Bonfire Night, (or Guy Fawkes night as it is also known) is celebrated not soon after Halloween in UK, where we celebrate the failed attempt to blow up the British parliament by the Catholic conspirators. You may have heard the above poem from school days or more recently from the film V for Vendetta.
Bonfire night has many traditions, the main ones being the lighting of large bonfires and staging of spectacular firework displays. In recent times due to health and safety some traditions such as ‘Penny for the Guy’ where an effigy of Guy Fawkes is topped on the bonfire have slowly ebbed out. But they have had a bit of a resurgence in recent times where in some UK villages of Lewes and Edenbridge they have made the occasion as social gathering of the community where controversial effigies paraded through the streets (which in recent times have been notable political members, messes trump and Blair to name a few newsworthy ones). Each year it is a closely kept secret on who is to be perched upon the bonfire and ignited.
But for my bonfire night is all about the delicious treats that are served up to keep you warm whilst standing in a damp field watching several hundred pounds worth of gunpowder go up in smoke (abet pretty smoke). Warming chilli con-carne or stew with red cabbage are firm favourites here, but it’s the sweet treats that get me more excited than a recently lit roman candle.
Treacle toffee (or sometimes called bonfire toffee), cinder toffee and toffee apples all scream out like a screeching rocket thats just launched from the display. Yes, you will be picking out the toffee from your teeth all night but isn’t that part of the fun? Washed down with a warming mug or two of mulled wine or cider.
It is very easy to get carried away and you must forget that once a year the general public are granted permission to handle what in fact is high explosives brought from the local supermarket. I remember the adverts on the television, usually on around teatime to catch the younger viewers reminding them about the dangers of bonfires and fireworks. Always follow the firework code and be careful with the sparklers, in fact it is sometimes best to light the sparkler during daylight if possible. This way you can catch the full expression on peoples faces.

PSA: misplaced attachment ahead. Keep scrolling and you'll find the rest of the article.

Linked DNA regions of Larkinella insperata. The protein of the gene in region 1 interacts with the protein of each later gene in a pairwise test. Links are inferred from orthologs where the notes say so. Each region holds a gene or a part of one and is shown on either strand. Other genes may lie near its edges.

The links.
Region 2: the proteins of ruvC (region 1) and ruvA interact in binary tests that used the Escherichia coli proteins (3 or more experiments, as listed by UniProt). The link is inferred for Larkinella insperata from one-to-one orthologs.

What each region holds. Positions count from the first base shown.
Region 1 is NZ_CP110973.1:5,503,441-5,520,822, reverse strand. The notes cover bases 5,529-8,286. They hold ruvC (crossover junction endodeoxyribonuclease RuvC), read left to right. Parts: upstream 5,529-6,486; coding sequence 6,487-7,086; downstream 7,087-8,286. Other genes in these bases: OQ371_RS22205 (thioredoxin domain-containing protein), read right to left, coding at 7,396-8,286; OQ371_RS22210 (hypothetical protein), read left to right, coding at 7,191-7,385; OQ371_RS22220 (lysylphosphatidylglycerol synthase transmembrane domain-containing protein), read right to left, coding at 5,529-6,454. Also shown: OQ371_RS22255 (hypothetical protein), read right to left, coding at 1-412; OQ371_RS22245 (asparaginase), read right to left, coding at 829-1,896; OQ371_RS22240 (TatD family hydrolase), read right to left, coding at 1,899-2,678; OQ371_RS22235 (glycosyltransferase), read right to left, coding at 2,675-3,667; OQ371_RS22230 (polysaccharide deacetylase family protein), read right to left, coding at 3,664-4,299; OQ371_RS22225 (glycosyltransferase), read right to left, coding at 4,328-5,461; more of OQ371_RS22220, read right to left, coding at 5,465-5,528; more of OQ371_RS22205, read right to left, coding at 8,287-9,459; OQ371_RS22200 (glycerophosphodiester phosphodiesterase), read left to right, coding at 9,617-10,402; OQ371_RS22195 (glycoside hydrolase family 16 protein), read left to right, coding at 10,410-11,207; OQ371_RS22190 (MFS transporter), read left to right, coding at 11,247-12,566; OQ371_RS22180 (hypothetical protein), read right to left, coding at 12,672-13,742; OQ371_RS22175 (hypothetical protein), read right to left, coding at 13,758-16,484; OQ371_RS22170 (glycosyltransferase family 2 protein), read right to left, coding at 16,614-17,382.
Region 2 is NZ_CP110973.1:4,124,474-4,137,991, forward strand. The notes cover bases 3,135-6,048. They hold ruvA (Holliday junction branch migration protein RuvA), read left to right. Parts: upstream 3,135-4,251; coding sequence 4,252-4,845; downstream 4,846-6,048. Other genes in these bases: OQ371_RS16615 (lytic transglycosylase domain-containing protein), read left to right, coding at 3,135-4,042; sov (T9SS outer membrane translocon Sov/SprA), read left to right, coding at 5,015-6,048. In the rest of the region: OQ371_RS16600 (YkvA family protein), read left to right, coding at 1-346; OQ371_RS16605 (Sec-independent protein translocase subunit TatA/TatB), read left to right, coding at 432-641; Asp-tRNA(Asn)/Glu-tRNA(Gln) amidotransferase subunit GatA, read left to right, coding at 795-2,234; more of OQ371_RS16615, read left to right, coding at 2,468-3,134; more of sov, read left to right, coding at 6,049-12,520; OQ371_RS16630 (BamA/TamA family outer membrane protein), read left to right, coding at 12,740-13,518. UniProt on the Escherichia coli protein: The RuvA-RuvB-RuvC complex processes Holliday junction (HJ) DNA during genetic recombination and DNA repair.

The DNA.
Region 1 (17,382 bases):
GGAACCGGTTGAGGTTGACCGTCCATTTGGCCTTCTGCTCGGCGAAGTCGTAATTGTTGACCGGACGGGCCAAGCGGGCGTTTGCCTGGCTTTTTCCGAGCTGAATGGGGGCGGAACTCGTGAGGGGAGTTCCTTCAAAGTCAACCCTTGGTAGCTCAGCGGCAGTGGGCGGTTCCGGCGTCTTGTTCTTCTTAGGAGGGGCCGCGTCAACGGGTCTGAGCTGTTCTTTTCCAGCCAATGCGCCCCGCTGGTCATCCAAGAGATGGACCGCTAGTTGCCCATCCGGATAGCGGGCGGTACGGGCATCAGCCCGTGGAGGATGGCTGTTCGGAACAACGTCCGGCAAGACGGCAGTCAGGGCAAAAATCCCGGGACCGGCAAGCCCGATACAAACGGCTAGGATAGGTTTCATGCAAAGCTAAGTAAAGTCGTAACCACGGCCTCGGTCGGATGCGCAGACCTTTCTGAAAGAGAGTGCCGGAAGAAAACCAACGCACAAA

This year for us bonfire night falls at the end of the half term holidays, so I have drafted in the kids to help with the preparations for celebrations. Together we have come up with some bonfire cupcakes, dead easy to make and very apt for the occasion. You can find the recipe by clicking in the link below
Following on from our Halloween tips, here is my top tips for a safe, great bonfire night celebration!
- Always be safe and follow the firework code
- Wrap up warm, yes it sounds a bit obvious but you’ll enjoy the night if your warm and cosy.
- Look out for pets, we might like bangs but some pets get very anxious. Also check under you car before you set off. A cat might be taking refuge from the noise.
- Attend a local display. This way you can enjoy the evening with your friends and family without worrying about someone lighting the fireworks/bonfire.
- Young kids might not like the loud bangs, we found that ear defenders worked. We also drove to the top of the hill and watched from the comfort of our car.